Monday, July 12, 2010
In the beginning...
I think everyone is familiar with the creation story in the Bible. What may surprise people, however, is that there are actually two distinct creation stories that don’t particularly agree with one another. We generally just mesh these two together and overlook the inconsistencies. But when you are trying to read the Bible straight through in the context of it being a literal document, then problems start to pop up.
The first creation story is the one that sets out the six days timeframe with man being one of the last creations on the sixth day. Up until that point, God seems to be creating things on a grand scale - all the plants one day, all the animals the next, and so on. It is not spelled out very clearly, but it seems that on the sixth day God creates a whole bunch of men and women all at once and tells them to go forth and multiply and rein over the animals of the earth.
But then when we come to Chapter 2 it’s like we hit rewind and start over. Now suddenly we are back to a barren earth with no plants and no water. And this time one of the first things God does is to make Adam out of the dust.
I’ve always thought it was interesting in the way that the creation of Adam is described, especially in light of the fundamentalist views of abortion opponents that life begins at conception. That is because God waits until after he has formed Adam’s body out of the mud and dirt before he breathes life into him. So Adam is not “alive” until after his body has been fully formed. Likewise with Eve who is made using one of Adam’s ribs. God does not breathe life into the dirt and then make Adam. Nor does he breathe life into the rib before making Eve. So, based on a literal interpretation of the Genesis story, one might assume that life begins at birth, when a child takes its first breath, and not at conception.
But back to the second creation story, we next have God placing Adam in the Garden of Eden which is then described in some detail including a whole paragraph on four rivers that converge in Eden. Then God gives Adam the tour of the garden along with the dire warning that he is NOT to eat from the tree of knowledge on pain of death. Interestingly enough, Eve is not even around at this point to hear the warning. Because the next thing that happens is God determining that Adam needs a helper to work with him while tending the garden. Here the story gets a little strange because then God goes and starts showing Adam all the animals as potential companions. It is not entirely clear to me whether God is creating the animals at this point (which would be inconsistent with the first creation story in Chapter 1) or if they were created earlier. But only after all of these animals are rejected by Adam does God decide to take a more serious step - putting Adam to sleep and then performing some kind of holy surgery to remove a rib bone which he then uses to fashion Eve.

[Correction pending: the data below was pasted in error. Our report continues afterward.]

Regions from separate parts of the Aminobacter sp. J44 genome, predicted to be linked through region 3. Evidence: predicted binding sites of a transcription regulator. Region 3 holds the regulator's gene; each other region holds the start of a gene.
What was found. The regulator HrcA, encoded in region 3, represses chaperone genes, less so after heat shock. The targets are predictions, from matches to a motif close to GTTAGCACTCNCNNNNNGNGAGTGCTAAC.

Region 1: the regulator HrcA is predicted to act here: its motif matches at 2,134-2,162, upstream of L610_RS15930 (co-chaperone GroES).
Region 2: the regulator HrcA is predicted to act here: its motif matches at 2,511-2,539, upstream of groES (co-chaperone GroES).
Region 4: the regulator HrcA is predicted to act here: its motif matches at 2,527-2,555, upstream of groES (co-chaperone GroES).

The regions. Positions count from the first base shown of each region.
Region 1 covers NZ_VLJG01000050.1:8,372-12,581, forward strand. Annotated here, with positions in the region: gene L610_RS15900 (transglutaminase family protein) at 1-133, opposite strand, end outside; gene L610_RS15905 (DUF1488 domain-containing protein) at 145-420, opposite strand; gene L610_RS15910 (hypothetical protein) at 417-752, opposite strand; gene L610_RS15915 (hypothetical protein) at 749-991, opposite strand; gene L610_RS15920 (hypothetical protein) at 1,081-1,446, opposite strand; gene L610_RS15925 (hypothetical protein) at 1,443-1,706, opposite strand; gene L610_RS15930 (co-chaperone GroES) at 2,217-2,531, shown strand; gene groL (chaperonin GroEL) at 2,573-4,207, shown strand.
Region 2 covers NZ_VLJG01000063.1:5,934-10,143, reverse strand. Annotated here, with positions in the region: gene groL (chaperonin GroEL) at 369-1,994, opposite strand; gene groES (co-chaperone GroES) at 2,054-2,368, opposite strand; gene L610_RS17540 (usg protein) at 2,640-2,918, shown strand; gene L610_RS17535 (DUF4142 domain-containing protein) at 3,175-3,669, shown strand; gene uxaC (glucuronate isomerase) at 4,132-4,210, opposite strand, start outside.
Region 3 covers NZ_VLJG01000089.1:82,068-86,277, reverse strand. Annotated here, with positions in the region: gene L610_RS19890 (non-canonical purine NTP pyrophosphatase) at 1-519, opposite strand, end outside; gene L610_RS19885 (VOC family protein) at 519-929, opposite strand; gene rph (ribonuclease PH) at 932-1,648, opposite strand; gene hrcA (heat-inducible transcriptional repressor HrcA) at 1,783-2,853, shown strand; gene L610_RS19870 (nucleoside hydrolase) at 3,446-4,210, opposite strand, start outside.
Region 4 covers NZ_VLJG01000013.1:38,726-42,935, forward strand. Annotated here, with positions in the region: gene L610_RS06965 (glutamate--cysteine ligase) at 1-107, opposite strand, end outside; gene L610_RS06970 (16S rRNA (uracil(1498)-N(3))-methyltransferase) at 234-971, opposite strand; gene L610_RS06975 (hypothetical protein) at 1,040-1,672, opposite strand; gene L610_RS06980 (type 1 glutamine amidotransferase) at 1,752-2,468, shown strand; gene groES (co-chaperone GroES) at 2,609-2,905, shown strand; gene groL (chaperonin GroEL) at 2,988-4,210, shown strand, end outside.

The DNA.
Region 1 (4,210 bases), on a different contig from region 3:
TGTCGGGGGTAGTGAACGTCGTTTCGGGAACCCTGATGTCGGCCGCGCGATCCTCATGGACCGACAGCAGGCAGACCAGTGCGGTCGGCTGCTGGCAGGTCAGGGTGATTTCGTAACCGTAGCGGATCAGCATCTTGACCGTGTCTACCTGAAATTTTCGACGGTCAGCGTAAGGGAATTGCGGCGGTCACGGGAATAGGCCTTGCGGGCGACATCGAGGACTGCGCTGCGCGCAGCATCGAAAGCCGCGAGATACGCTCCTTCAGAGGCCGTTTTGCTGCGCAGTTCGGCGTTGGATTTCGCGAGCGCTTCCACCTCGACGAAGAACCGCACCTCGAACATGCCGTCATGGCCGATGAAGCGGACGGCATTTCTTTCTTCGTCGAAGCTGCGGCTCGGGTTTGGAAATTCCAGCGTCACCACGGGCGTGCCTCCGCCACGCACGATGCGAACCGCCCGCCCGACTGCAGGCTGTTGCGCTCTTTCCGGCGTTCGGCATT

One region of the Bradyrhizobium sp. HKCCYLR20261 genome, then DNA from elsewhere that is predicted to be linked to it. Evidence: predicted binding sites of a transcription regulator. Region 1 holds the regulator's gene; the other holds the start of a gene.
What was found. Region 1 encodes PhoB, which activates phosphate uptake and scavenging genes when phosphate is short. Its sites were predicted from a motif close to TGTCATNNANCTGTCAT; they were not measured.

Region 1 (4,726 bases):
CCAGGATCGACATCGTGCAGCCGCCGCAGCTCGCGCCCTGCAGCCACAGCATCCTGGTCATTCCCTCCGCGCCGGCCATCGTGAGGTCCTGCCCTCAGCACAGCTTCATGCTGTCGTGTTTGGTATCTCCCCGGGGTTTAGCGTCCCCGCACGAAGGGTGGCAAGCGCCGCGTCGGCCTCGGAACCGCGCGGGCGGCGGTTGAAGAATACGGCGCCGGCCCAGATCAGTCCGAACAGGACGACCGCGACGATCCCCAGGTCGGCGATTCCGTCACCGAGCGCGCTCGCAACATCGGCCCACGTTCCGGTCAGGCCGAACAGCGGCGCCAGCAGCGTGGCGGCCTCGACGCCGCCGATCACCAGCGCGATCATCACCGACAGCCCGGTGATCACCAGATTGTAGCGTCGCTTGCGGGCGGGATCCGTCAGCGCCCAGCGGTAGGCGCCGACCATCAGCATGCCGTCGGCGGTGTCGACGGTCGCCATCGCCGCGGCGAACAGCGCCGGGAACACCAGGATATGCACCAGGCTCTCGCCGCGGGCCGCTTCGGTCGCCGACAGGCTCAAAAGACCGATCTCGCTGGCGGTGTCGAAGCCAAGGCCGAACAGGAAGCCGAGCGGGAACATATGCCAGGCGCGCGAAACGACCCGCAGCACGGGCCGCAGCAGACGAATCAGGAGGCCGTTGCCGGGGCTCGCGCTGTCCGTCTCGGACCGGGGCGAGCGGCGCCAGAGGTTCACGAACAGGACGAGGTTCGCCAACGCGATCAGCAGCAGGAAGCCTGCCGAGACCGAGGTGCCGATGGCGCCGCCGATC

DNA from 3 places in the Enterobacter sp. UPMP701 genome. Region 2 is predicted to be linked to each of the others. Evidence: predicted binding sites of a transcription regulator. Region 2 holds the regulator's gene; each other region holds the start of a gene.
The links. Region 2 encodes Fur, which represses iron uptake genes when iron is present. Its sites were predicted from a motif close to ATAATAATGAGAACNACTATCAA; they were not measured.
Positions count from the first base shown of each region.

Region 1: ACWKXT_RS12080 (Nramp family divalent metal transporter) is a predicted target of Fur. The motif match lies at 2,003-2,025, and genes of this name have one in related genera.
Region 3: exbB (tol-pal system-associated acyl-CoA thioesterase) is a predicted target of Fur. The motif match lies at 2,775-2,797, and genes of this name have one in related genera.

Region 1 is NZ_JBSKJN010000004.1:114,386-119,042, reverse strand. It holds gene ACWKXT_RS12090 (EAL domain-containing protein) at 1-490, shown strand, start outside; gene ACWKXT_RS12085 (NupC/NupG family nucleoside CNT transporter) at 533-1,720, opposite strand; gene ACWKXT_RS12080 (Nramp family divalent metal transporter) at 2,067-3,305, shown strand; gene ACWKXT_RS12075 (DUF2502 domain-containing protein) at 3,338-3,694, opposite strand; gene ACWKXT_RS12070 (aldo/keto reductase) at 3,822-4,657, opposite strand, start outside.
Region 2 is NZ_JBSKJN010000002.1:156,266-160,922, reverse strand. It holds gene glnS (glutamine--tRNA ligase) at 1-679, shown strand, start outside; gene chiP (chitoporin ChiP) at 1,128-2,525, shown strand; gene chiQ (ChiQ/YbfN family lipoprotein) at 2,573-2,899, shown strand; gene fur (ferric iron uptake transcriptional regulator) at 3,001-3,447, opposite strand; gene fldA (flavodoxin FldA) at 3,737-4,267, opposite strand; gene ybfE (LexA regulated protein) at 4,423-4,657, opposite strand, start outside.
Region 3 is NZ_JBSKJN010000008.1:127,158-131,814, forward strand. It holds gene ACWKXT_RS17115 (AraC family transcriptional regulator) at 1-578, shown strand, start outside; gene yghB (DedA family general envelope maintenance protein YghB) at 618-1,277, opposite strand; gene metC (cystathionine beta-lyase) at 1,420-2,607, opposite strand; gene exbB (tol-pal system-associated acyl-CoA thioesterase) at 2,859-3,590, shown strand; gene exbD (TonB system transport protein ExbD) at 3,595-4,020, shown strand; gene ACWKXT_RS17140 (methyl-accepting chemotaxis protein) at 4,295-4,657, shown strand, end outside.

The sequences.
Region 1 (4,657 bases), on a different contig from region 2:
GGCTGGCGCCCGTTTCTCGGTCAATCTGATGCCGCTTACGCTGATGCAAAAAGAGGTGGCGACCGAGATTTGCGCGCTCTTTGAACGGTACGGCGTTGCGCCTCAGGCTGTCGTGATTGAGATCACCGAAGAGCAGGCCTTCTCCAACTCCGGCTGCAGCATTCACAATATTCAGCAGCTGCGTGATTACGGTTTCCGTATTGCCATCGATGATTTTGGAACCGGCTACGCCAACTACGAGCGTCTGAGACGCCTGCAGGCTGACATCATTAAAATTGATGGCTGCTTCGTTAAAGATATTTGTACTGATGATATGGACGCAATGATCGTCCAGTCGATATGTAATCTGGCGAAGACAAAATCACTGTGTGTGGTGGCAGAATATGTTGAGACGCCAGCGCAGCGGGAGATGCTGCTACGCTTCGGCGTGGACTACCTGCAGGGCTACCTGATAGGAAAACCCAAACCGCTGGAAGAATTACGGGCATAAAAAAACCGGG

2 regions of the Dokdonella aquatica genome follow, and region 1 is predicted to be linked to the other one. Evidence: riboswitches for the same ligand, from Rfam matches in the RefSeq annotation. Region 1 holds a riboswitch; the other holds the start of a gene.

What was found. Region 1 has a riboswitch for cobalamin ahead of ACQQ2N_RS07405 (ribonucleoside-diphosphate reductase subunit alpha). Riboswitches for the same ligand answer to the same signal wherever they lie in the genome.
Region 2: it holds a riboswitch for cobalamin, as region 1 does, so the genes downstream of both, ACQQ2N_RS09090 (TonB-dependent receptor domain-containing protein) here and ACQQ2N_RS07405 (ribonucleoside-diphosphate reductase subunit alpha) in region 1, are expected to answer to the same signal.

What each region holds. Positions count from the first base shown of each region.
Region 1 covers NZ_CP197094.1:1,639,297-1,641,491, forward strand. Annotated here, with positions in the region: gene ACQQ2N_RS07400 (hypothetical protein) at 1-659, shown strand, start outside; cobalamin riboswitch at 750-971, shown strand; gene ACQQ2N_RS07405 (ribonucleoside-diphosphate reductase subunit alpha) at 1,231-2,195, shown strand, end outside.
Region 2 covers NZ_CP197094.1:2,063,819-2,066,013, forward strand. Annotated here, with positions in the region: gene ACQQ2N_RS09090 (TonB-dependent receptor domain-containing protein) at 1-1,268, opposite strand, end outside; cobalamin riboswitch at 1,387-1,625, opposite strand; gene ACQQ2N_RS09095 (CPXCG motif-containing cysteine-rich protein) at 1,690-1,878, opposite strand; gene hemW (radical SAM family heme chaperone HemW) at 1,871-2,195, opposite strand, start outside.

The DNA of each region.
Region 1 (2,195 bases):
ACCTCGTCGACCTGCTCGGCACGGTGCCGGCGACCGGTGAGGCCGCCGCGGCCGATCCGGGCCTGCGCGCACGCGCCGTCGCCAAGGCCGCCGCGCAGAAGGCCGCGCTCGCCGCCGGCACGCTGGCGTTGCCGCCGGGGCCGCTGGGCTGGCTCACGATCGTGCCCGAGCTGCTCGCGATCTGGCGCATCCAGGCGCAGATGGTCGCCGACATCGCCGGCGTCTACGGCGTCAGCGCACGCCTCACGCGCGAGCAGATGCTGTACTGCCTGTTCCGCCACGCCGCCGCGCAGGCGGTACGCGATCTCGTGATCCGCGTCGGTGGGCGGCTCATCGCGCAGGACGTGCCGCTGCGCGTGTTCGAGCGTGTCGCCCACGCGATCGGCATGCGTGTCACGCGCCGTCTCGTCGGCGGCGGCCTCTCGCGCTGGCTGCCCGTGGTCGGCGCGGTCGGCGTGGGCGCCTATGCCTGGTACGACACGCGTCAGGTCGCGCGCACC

Of course, we all know what happens next. Eve is tempted by the snake to eat fruit from the tree of knowledge and then she gets Adam to do the same. The newly knowledgable Adam and Eve are immediately shamed by their nakedness and seek to hide when God comes back to the garden looking for them. (Where did God go? Isn’t he supposed to be omnicient and all-knowing?)
Once God learns that his children have disobeyed him the accusations start to fly - Adam blames Eve, Eve blames the snake and then everyone suffers harsh, eternal punishments. The snake and all of its future progeny is forced to go legless and crawl in the dirt. Eve is cursed with painful child births. And Adam now has to toil the land and struggle to get good crops whereas before it was apparently quite easy. And they are all banished from the Garden of Eden and cast out into the rest of the world.
OK, so a few questions. If God made the world and determined that it was good, why is it considered punishment for Adam and Eve to have to go out into it?
Didn’t the snake tell the truth in that Eve would not die if she ate from the tree of knowledge? And, consequently, did God tell a lie?
Furthermore, doesn’t God share some of the responsibility for “the fall of man,” since he seems to have set the whole situation up with the forbidden fruit in the center of the garden and then by creating the crafty snake to provide the temptation? Was it a test? And why does all mankind have to suffer and not just Adam and Eve? It hardly seems fair.
But this won’t be the first time that things don’t seem to be fair in the Bible, especially the Old Testament.